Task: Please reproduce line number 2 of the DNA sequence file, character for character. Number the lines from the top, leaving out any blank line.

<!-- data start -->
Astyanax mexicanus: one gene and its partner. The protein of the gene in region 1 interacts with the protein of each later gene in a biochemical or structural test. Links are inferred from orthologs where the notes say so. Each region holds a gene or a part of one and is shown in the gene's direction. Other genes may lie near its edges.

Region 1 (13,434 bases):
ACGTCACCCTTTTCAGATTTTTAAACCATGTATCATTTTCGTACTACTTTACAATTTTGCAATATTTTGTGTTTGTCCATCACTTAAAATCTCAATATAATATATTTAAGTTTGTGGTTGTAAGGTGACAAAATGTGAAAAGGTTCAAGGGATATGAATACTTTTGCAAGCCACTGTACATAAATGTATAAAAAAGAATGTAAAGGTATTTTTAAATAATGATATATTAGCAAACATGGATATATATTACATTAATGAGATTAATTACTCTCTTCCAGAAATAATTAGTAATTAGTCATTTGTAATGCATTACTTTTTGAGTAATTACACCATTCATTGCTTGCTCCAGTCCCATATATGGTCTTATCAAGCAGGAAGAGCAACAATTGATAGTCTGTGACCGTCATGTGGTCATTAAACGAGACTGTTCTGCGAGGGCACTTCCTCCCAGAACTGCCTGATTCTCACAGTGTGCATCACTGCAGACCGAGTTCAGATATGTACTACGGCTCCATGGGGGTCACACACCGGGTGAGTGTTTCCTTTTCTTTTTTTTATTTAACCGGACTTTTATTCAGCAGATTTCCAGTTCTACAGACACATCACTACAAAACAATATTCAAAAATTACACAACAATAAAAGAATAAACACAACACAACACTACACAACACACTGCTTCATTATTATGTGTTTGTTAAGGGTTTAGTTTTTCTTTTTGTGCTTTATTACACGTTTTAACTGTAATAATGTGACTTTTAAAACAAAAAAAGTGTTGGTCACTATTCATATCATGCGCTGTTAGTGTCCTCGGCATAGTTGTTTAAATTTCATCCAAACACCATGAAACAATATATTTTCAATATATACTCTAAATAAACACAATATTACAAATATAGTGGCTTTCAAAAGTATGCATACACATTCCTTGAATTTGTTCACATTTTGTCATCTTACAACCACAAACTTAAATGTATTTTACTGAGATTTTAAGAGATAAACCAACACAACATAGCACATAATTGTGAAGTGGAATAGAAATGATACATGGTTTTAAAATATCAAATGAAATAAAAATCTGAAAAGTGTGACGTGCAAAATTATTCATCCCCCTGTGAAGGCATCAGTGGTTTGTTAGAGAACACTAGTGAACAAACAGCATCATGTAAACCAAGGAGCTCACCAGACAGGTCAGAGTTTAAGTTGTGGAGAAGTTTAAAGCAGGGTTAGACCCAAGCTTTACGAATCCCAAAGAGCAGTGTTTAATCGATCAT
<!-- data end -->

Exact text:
Region 1 (13,434 bases):